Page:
Included with the affidavits are images that Plaintiffs identify as Huang signing and holding the Stipulation
as well as images of the original message from Huang in Mandarin informing Plaintiffs of her inability to
have the Stipulation notarized, a translation of Huang’s message into English, and the translating
company’s certificate of the translation’s accuracy. (Filing Nos. 12 ¶ 3–7; 12 at ECF 4–8; 13 ¶ 3–7; 13 at
terms of the Stipulation, Huang was obligated to pay Plaintiffs $65,573.77 by October
15, 2015; $32,786.89 by November 30, 2015; $162,601.62 by February 28, 2016;
$105,573.77 by May 31, 2016; $1,000 by May 31, 2016 for Plaintiffs’ court costs; and
$5,000 by May 31, 2016 for Plaintiffs’ attorney’s fees. (Filing No. 9 at ECF 2.) The
Stipulation also stated that Plaintiffs would be “entitled to ask this Court to enter a
Judgment against [Huang],” (id. ¶ 4.), and that “the Court shall accept as presumptive
proof the recitation by Plaintiffs of . . . the existence of an event of default.” (Id. ¶ 9.)
The Stipulation also stated that “[Huang] waives the right to present conflicting evidence
as to any of the issues described herein” and “waives all right to assert any defense on
the merits . . . .” (Id.)
In its order dated December 10, 2015, this Court stated that it would regard the
Stipulation as a notice of settlement. Accordingly, the Court stayed progression of the
case pending payments by Huang to Plaintiffs per the terms of the Stipulation. (See
Filing No. 10.)
On December 22, 2015, Plaintiffs filed their Motion for Default Judgment alleging
that Huang made the first payment of the Stipulation’s payment schedule, but none
thereafter. Plaintiffs moved the Court to enter an order of “default judgment” against
Huang in the amount of $306,962.28 with an interest rate of 12% per annum. (Filing
No. 11 at ECF 2.)
Plaintiffs and Huang filed their Stipulation with the apparent intent that Huang
would waive her right to dispute the fact of her nonpayment before this Court. Thus,
when Plaintiffs filed affidavits attesting to Huang’s nonpayment on the agreed amount,
the Court would enter a Default Judgment immediately, the normal procedural steps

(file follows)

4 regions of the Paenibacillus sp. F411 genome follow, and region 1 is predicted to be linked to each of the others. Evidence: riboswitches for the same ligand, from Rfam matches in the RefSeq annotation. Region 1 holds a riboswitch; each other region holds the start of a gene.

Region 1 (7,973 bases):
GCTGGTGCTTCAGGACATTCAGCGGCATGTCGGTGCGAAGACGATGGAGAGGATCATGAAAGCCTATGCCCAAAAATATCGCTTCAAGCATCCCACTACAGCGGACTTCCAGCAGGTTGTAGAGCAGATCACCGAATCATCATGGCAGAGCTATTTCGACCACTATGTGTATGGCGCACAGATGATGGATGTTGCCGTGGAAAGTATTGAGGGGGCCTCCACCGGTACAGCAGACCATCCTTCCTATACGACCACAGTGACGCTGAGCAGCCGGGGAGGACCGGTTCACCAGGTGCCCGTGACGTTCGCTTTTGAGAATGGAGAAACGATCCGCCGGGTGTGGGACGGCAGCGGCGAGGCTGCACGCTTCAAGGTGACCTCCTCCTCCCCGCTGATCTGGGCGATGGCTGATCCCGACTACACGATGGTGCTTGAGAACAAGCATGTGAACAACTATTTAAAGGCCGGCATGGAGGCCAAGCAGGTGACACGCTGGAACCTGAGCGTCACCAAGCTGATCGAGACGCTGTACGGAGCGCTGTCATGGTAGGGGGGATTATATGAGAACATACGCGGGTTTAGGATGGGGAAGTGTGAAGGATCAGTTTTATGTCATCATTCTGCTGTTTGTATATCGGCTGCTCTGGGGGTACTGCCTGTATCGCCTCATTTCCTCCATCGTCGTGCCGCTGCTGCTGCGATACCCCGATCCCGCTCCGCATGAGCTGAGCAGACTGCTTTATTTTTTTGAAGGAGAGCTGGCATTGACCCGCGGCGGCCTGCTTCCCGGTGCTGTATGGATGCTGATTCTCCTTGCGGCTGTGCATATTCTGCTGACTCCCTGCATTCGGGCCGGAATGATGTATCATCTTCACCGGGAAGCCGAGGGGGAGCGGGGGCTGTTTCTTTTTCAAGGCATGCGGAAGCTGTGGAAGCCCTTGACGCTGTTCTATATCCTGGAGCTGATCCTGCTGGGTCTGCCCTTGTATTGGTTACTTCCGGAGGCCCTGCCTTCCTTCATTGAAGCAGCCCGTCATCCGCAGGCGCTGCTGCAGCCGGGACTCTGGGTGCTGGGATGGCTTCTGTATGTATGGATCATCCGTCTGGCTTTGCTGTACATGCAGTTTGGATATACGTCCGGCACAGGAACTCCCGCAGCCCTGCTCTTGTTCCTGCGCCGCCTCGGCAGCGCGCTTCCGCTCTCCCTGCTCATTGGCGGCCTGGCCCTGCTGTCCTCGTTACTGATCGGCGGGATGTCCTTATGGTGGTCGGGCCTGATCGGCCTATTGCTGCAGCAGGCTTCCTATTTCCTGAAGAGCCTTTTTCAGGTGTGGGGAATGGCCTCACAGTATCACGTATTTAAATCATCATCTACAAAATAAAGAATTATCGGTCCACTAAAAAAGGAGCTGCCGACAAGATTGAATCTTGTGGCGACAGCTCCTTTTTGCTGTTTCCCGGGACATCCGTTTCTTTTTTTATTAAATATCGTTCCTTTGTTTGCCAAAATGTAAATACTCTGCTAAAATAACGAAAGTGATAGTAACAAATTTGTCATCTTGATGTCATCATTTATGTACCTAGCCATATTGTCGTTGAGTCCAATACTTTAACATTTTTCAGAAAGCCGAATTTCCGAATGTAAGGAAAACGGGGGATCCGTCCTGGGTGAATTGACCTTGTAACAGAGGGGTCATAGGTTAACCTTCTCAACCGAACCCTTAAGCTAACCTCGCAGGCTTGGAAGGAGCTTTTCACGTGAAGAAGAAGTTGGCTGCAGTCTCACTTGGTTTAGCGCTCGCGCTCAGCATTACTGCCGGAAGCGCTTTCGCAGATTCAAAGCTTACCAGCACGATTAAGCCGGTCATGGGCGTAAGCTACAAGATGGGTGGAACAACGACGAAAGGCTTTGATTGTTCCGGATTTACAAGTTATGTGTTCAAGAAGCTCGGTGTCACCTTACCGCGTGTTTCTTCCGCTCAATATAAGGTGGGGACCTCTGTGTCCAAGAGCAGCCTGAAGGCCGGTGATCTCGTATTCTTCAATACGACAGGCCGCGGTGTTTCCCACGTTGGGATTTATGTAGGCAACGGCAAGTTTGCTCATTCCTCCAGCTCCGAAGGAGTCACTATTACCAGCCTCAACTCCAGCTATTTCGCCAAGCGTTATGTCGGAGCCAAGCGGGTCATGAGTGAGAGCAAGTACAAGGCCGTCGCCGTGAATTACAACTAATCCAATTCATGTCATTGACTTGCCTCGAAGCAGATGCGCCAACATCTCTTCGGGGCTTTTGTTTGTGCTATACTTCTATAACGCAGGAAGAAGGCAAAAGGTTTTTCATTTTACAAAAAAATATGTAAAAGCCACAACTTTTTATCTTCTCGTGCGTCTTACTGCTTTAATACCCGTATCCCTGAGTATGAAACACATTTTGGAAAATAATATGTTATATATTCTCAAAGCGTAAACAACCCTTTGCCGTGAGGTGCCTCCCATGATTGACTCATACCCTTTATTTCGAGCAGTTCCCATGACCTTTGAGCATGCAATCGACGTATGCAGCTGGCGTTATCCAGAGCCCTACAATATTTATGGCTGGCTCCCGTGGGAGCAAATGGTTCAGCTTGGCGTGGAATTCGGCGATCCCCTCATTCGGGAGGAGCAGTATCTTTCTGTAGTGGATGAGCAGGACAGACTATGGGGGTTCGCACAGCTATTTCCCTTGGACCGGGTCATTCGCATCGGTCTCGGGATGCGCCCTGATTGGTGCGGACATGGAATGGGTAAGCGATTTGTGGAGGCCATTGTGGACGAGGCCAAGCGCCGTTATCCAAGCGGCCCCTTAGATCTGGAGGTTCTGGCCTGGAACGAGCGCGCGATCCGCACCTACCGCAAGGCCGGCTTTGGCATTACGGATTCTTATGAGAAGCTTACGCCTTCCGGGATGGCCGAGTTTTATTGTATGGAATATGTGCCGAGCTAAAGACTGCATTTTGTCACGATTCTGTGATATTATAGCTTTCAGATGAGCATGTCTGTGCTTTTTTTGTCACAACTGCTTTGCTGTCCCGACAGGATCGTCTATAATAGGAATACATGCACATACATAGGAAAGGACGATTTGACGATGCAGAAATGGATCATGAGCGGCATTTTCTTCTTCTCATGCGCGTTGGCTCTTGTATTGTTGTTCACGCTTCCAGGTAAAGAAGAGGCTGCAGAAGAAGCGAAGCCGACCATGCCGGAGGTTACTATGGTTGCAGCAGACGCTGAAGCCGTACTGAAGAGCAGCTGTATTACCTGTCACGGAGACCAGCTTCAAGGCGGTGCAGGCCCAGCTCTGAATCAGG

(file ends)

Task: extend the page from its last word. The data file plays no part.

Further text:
being waived. In its order acknowledging the Stipulation as a notice of settlement, this
Court did not rule on the validity, enforceability, or appropriateness of the terms of the
Stipulation. The Court simply stayed progression of the case pending further notice
from the parties. The Court is not bound by the terms in the Stipulation that purport to
dictate how the Court should proceed in light of Huang’s alleged nonpayment.
Unlike a settlement where the Court dismisses the action but explicitly retains
jurisdiction to enforce the settlement’s terms, the parties here did not seek dismissal of
this action and the action was not dismissed. Plaintiffs’ Complaint, not the Stipulation,
remains the operative document before the Court. Because of this, and for the reasons
discussed below, the Court will dismiss the action in part with leave to amend and will
deny the Motion for Default Judgment.
Regarding the October 2014 Loan—a loan totaling $161,290.32—Plaintiffs’
Complaint does not state a present case or controversy. See Teague v. Cooper, 720
F.3d 973, 976 (8th Cir. 2013) (quoting Lewis v. Cont’l Bank Corp., 494 U.S. 472, 477
(1990)) (“Article III of the Constitution grants federal courts the power to hear ‘Cases’
and ‘Controversies.’ This ‘requirement subsists through all stages of federal judicial
proceedings.’”) Here, the Complaint describes a potential claim that may arise in the
future depending on the occurrence or nonoccurrence of certain events. See Parrish v.